• Take a Hard Look at Your Practice Finances. You likely analyze your practice finances on a regular basis. If you're planning to sell the practice, you need to assess your overhead and assets and make the practice as attractive as possible for future buyers. 
  • Analyze Your Personal Finances. One issue that many people face upon retirement is an inability to live within their budget. You can guard against this by taking a good look at your personal finances in advance and developing a budget to keep from living outside of your means. While you're working, it's often less important to budget because your income is high enough to afford some extravagances. Like anything, budgeting is often habitual. Make it a point to maintain a good understanding of all of your debts and assets. Saving should also be a high priority as you move toward retirement.
  • Create an Estate Plan. Estate planning is an integral part of protecting your personal finances. Work with an attorney to make sure that all of your assets, insurance policies and financial needs are considered. Estate planning can be revised as life situations change, as well. Your estate plan allows you to firmly plan for your retirement and for the needs of your spouse and family in the event of illness or death. The topic of estate planning and creating a will is often one that people put off. It's macabre and they don't like to think about their own mortality. The reality is that we're rarely lucky enough to get a warning of when we might become ill or pass on. You want to make sure that your medical directives and last wishes are legally provided for in advance.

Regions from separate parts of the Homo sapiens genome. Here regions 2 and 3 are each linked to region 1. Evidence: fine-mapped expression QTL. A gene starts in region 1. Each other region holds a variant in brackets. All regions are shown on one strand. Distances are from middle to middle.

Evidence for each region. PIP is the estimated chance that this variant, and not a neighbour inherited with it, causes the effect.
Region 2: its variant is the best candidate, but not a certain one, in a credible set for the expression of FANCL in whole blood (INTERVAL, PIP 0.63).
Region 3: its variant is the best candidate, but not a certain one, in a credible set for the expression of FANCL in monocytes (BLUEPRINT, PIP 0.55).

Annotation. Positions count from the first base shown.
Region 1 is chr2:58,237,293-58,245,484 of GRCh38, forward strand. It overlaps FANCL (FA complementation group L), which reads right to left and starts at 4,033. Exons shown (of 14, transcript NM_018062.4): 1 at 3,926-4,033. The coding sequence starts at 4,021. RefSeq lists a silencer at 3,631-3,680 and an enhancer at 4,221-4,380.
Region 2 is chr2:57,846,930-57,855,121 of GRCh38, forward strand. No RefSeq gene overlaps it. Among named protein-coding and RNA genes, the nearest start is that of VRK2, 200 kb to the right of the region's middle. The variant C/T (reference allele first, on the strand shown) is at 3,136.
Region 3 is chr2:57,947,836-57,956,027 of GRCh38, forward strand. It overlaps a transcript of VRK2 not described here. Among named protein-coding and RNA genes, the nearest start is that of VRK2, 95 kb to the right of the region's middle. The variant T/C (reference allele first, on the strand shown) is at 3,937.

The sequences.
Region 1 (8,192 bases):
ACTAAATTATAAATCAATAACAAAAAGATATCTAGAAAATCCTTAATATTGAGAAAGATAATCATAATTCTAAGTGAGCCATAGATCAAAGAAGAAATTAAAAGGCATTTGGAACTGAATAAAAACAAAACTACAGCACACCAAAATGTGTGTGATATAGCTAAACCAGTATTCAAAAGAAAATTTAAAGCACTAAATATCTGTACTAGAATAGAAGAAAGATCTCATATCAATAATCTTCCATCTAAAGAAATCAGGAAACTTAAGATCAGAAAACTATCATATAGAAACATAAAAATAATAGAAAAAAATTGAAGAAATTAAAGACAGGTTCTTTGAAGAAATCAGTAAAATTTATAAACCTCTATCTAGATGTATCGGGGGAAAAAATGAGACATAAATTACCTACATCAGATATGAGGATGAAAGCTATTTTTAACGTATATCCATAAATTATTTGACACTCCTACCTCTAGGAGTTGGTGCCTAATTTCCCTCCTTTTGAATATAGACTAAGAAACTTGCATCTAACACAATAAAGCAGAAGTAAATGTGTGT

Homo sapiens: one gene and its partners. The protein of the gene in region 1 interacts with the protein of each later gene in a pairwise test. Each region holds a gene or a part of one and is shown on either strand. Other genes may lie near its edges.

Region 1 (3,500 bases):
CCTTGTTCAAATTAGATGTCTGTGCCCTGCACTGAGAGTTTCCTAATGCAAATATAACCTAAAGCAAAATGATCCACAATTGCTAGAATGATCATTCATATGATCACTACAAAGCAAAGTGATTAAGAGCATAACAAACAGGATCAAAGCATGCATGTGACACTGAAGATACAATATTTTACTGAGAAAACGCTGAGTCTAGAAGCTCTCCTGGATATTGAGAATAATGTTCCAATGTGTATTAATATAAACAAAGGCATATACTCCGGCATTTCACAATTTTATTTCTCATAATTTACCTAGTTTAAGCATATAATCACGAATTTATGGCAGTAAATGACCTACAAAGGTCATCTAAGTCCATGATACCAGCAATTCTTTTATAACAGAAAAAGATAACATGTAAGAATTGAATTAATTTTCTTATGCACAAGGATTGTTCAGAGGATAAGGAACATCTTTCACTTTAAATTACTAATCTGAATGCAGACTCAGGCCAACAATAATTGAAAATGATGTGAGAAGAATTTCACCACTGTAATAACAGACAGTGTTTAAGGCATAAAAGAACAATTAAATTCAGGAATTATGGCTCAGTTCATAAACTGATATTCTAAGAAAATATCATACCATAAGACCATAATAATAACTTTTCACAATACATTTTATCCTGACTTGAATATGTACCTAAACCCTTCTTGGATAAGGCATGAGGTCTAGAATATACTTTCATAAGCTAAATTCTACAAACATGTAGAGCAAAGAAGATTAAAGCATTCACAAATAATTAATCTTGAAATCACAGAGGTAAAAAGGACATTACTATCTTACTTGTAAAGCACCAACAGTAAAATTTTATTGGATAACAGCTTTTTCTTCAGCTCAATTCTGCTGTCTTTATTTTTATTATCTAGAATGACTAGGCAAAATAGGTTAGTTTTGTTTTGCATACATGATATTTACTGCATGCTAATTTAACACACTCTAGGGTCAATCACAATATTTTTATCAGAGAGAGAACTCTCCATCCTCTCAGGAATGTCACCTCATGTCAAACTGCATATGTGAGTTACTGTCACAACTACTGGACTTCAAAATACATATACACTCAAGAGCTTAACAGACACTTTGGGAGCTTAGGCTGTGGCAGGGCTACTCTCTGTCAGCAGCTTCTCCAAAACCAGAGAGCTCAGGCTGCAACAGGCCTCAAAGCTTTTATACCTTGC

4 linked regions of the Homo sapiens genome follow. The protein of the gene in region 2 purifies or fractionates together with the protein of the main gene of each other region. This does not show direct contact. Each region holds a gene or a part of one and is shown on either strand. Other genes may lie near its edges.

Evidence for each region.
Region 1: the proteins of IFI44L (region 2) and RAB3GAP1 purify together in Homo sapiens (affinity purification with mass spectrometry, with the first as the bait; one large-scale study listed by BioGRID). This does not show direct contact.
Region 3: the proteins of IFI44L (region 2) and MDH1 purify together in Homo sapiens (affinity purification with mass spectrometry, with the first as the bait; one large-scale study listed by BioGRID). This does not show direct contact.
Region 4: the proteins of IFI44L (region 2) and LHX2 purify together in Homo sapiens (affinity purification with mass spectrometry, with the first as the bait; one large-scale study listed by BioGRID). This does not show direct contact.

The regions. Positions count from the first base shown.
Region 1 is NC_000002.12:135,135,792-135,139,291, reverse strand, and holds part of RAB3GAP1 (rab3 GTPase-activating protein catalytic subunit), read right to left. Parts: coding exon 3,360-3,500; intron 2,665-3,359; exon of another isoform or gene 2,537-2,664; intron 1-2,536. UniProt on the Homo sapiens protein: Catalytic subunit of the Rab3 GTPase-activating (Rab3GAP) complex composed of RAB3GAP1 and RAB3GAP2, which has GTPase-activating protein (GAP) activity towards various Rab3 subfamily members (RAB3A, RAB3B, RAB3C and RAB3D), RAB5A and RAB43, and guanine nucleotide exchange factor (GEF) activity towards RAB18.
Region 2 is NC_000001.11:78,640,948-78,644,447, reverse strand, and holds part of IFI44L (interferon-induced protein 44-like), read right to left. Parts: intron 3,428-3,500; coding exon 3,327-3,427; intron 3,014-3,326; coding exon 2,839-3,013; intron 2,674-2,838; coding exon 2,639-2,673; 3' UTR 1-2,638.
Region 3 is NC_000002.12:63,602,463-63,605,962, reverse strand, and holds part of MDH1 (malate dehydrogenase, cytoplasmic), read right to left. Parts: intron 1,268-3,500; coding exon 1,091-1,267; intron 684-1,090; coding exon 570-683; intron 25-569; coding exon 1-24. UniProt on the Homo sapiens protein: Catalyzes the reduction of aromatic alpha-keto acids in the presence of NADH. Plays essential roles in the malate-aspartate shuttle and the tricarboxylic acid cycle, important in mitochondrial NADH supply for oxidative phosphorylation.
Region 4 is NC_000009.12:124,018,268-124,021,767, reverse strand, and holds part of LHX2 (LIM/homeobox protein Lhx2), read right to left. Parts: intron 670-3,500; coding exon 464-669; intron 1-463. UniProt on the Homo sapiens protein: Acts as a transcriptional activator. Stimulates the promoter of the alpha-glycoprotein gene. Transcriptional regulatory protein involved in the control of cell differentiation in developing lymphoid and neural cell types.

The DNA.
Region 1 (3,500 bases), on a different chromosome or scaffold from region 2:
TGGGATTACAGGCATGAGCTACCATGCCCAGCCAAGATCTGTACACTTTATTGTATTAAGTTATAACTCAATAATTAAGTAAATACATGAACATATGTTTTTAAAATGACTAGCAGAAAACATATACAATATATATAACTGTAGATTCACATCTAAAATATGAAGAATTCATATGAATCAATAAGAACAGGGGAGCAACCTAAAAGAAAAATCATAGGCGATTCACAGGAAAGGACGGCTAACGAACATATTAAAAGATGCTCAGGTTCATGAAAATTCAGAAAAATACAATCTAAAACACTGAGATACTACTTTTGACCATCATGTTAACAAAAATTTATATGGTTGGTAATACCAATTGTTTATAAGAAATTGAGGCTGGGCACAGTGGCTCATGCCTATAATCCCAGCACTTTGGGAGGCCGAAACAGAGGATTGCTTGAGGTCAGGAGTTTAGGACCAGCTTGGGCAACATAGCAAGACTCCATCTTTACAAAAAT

• Have a Plan of Succession. As a practice owner, you need to plan for how the practice carries on after you've entered retirement. If you own the commercial property in which your practice is located in, do you plan on selling the property and practice together? Are you planning to sell the practice to another dentist? Do you have partners who you would like to sell your share to? Perhaps you'd like to sell to a Dental Support Organization (DSO). You might simply decide to close the practice entirely. All of these things mean taking steps to prepare the practice, your team members, and patients.

Preparing to Sell Your Dental Practice

You've spent your entire professional life working to build your dental practice into a success. Your practice can be as important to you as your family and children. And you have every right to be proud and concerned about how it will manage after you've stopped working. You also have your patients to consider. For many dentists, patients can be like an extended family. You need to make sure that their dental needs are met after you've stopped practicing.